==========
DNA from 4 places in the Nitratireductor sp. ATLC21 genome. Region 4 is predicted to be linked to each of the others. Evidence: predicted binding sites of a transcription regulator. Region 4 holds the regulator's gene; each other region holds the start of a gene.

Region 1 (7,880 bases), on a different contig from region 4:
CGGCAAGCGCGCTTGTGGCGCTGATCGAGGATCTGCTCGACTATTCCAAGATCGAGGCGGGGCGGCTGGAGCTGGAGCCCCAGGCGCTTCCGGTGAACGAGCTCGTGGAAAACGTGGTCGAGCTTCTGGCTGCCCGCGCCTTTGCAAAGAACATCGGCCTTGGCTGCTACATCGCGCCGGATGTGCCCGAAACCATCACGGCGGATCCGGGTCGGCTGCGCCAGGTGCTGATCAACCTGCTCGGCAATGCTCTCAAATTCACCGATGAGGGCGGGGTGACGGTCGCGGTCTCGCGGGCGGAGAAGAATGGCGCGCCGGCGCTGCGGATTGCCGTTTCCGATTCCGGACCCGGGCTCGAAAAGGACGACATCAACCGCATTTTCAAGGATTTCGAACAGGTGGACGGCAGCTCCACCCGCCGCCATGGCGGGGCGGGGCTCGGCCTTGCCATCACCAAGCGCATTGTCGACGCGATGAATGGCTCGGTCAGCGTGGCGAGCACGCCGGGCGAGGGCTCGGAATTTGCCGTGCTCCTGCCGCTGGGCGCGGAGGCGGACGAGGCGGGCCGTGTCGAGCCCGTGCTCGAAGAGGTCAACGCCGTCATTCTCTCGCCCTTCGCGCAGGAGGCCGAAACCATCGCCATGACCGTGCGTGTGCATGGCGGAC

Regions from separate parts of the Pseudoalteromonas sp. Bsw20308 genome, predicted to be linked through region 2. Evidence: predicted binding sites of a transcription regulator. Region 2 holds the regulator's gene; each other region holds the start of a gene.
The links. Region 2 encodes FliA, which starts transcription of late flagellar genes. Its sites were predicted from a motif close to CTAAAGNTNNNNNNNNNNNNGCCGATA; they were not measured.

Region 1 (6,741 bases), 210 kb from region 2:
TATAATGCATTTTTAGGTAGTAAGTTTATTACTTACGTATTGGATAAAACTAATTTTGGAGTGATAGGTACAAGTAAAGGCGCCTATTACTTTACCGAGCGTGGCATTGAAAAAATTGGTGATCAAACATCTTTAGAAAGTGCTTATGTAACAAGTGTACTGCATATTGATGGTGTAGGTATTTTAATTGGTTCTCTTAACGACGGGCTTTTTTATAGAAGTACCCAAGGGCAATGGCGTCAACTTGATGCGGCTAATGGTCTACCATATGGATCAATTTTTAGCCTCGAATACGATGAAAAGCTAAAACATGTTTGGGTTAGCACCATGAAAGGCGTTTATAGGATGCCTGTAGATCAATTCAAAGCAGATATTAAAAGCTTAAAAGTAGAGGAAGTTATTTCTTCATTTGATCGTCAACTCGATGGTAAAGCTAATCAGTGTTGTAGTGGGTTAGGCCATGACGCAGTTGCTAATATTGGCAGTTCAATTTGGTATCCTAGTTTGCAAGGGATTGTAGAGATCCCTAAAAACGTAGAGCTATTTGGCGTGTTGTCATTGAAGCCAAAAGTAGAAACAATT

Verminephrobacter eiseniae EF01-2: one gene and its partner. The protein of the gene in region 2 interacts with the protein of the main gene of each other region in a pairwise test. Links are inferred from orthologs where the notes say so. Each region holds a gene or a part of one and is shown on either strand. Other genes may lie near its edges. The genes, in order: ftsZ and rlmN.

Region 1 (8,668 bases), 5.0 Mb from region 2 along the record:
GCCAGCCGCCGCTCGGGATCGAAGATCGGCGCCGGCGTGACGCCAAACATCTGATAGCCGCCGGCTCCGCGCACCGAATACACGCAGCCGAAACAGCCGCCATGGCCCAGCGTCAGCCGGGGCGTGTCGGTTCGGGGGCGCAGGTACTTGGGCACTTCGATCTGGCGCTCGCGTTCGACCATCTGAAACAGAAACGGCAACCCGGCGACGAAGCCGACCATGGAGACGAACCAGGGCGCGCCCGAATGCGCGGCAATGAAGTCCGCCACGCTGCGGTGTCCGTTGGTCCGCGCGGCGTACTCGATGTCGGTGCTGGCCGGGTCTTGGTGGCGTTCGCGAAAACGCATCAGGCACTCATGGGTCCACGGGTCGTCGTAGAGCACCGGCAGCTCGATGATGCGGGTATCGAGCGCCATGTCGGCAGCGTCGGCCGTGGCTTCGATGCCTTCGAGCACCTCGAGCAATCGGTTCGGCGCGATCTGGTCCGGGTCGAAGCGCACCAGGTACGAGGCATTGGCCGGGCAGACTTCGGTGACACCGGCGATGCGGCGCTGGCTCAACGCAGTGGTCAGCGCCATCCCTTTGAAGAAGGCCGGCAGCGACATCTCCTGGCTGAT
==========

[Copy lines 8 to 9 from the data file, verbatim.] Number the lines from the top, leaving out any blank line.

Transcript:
Verminephrobacter eiseniae EF01-2: one gene and its partner. The protein of the gene in region 2 interacts with the protein of the main gene of each other region in a pairwise test. Links are inferred from orthologs where the notes say so. Each region holds a gene or a part of one and is shown on either strand. Other genes may lie near its edges. The genes, in order: ftsZ and rlmN.

Region 1 (8,668 bases), 5.0 Mb from region 2 along the record: